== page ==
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Electrochemistry and Electric Grid > Advanced Fuel Cell Systems

Atomic Force Microscopy Measurements of PEM Fuel Cells Processes

Start Date: January 2005
Status: Completed
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Investigators

Peter M. Pinsky, Mechanical Engineering; David M. Barnett, Materials Science and Engineering and Mechanical Engineering, Stanford University

Objective

Solid polymer fuel cells promise to be an efficient power source for mobile and stationary applications with the potential for a greatly reduced environmental impact. The investigators will examine the properties of solid polymer membranes through modeling of ion transport, impedance, diffusion and atomic force microscopy imaging. Increased understanding of the ion behavior at the Nernst diffusion layer of the membrane surface could enable new classes of solid polymer fuel cell membranes with increased mass transport.

Background

Ion-selective membranes have found a wide range of applications in electrochemical technologies, including proton exchange membrane fuel cells (PEMFCs). However, the ionic diffusion behavior under current load conditions is not completely understood. It is known that concentrations of individual ions exhibit great variation across the Nernst diffusion layer at the membrane surface and it is thought that these local ion changes significantly influence mass transport across the membrane.

Impedance measurements, quantifying the response of a material to an applied varying voltage, have become a standard procedure to determine membrane properties. Factors contributing to the experimental results are poorly understood, and hence modeling the physical processes involved in the impedance measurement could greatly enhance the usefulness of this technique.

Atomic force microscopes are used for imaging small-scale surfaces, but the dynamics of the related measurements are not well defined. The charged tip of an atomic force microscope interacts with surface charges and the space charge layer on surfaces such as membranes. Since membrane charge characteristics may be inhomogeneous, imaging these variations could prove crucial to understanding the functionality of membranes. Research is needed to obtain a better understanding of the relationship between the image obtained and the charge distributions present on the membrane.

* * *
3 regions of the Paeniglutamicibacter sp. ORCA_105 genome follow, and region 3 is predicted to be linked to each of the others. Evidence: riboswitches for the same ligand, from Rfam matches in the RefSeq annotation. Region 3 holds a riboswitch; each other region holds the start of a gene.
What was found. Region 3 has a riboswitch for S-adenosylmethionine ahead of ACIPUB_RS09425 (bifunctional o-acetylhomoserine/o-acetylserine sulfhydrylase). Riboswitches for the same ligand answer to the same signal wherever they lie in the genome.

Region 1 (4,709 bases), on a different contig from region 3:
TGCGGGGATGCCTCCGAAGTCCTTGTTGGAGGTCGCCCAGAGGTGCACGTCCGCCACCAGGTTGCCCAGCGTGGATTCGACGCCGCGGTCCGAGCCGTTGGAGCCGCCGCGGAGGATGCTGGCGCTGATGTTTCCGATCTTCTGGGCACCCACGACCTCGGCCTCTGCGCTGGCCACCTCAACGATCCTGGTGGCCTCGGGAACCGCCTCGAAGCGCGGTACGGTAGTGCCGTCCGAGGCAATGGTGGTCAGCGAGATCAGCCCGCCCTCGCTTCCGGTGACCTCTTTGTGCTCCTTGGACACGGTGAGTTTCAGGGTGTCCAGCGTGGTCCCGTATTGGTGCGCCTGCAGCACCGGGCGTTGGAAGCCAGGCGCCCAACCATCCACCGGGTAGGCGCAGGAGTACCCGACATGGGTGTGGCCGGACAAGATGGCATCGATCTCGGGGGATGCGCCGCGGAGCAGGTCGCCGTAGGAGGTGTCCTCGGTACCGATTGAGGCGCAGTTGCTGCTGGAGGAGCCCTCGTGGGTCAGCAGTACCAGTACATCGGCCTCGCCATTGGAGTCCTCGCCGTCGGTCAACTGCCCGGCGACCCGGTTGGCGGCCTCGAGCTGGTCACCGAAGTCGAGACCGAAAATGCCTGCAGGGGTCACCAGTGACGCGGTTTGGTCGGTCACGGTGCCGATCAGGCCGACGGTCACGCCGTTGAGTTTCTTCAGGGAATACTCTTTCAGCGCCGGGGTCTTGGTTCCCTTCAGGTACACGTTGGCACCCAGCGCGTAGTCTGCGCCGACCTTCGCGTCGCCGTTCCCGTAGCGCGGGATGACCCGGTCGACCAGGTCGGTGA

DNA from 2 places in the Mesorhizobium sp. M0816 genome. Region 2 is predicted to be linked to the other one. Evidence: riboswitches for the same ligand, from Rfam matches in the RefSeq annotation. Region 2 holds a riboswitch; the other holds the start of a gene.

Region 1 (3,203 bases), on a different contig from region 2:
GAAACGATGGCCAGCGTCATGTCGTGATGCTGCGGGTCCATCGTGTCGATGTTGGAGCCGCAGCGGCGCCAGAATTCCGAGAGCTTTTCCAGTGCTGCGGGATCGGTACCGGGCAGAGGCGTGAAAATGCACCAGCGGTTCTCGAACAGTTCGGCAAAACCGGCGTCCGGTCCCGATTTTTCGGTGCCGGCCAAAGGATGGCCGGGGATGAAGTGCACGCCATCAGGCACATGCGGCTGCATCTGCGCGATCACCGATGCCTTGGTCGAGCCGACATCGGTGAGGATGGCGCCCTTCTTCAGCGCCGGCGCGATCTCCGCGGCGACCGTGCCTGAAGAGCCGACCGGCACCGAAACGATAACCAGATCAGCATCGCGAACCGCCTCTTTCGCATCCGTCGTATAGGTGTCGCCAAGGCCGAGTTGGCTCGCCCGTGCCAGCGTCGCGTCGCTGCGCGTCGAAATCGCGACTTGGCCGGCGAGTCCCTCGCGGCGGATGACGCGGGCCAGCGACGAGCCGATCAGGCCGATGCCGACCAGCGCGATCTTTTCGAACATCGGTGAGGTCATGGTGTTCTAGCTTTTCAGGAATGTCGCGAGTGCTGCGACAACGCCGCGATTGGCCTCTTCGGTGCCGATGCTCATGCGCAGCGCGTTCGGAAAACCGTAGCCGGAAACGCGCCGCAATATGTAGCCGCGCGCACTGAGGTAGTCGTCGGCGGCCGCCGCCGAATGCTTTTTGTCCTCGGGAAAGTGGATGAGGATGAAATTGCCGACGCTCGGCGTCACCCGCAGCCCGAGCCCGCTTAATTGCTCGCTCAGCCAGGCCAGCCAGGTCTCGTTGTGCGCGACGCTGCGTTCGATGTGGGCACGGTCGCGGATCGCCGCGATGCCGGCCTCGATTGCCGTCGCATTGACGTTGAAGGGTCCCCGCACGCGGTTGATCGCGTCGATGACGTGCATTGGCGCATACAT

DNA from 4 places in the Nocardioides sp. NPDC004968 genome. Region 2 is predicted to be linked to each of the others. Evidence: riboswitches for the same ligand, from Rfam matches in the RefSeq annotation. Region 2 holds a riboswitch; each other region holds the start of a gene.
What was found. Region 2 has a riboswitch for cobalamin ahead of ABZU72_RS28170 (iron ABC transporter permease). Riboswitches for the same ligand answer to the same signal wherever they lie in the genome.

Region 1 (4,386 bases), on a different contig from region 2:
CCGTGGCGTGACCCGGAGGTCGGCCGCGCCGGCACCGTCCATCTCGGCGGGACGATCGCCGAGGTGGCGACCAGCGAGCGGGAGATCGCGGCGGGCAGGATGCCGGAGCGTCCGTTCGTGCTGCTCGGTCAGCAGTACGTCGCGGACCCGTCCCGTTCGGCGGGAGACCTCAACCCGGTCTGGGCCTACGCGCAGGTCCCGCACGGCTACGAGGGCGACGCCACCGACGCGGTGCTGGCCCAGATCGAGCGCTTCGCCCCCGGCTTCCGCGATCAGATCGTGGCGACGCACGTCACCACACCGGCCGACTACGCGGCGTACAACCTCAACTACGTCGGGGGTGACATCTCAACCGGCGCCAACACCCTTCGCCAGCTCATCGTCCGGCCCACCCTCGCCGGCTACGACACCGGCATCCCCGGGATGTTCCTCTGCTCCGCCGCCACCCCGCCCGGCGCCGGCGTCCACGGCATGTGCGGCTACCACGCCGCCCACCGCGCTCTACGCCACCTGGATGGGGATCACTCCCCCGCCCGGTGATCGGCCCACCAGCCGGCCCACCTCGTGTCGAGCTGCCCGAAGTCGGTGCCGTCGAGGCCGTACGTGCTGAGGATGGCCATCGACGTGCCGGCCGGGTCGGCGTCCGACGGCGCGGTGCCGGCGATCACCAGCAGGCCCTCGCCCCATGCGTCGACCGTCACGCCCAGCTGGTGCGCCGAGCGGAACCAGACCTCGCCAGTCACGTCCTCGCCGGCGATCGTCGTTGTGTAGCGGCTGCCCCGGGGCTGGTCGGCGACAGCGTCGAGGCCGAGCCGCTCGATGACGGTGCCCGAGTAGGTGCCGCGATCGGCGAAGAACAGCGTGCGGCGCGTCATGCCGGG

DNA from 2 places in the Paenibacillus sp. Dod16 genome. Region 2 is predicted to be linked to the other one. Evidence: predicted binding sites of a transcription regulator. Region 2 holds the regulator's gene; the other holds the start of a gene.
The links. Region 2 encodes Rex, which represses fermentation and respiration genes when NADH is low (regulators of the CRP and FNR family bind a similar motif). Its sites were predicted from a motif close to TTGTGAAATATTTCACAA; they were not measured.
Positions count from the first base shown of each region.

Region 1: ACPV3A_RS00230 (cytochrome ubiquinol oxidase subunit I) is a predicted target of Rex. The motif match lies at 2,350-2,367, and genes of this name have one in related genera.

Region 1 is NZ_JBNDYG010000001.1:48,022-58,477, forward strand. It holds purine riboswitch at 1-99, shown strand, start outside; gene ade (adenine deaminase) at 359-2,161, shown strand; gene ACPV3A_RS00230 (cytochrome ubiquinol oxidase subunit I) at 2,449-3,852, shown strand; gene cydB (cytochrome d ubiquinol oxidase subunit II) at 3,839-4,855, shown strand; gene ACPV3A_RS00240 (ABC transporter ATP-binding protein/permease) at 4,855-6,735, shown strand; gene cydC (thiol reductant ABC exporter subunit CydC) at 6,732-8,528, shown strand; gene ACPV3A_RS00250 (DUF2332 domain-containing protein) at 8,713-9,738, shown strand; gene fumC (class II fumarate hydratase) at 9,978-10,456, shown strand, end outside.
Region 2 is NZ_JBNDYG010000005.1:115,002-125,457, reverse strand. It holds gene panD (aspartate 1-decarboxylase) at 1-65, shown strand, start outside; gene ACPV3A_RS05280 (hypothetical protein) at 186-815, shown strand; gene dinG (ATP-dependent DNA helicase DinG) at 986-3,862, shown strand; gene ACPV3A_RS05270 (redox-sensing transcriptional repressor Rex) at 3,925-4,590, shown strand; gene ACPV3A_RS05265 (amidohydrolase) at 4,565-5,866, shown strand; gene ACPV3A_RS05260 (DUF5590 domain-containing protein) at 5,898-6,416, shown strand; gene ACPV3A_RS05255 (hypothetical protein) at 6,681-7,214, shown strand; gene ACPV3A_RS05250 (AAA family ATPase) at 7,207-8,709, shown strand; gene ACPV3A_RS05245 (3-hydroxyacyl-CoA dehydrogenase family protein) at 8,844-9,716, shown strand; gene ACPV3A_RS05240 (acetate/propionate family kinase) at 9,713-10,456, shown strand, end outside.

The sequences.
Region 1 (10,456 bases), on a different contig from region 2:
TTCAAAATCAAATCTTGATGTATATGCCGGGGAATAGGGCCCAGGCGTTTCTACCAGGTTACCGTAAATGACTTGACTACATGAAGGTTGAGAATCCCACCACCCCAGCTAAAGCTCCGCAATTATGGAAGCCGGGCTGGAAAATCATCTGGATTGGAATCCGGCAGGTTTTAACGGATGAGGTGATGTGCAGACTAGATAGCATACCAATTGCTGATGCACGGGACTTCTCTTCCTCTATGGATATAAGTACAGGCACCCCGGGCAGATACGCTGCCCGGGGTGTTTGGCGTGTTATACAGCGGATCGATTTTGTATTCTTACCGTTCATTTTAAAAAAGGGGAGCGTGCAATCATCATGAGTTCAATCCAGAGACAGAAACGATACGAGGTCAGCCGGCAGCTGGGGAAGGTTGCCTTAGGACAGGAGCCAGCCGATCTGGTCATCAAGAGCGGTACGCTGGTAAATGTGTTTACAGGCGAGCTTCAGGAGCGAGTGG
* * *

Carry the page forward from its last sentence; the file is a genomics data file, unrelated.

Approach

Combining the Nernst-Plank expression for ion transport with the Nernst-Einstein relation for ion mobility would allow extensions of existing ion transport models to two and three dimensions. Diffusion of ions and solvent through the membrane can also be considered. Ion and solvent transport in a typical solid polymer membrane is illustrated in Figure 1. The model will include electrochemical kinetics, current distribution, hydrodynamics, and multi-component transport, allowing for general geometry and boundary conditions as well as an accurate treatment of nonlinearities.

Figure 1

Figure 1: Hydronium ion transport and solvent diffusion in a solid polymer membrane fuel cell

Simulations of impedance measurements in two and three dimensions including nonlinear regions of high electric field will be performed. The models will serve to improve interpretation of measurement results and assist in the development of scaling laws for fuel cell performance based on impedance measurements.

In order to more effectively use an atomic force microscope for the investigation of fuel cell membranes for quantitative imaging, a model of the mechanical and electrical dynamics of the probe tip will be developed. Images obtained through measurement will contain much spatial and temporal information about the sample being measured. This model will assist in the deconvolution of membrane property information from the resulting images. A hypothetical example comparing atomic force microscopy measurements and the actual geometry of a circular array of charges is presented in Figure 2. The model can be verified by, for example, assuming various charge distributions, constructing an image catalogue for comparison with observation, and looking to obtain matches.

Figure 2

Figure 2: Hypothetical example of atomic force microscopy data (A) obtained from scanning a charge array (B).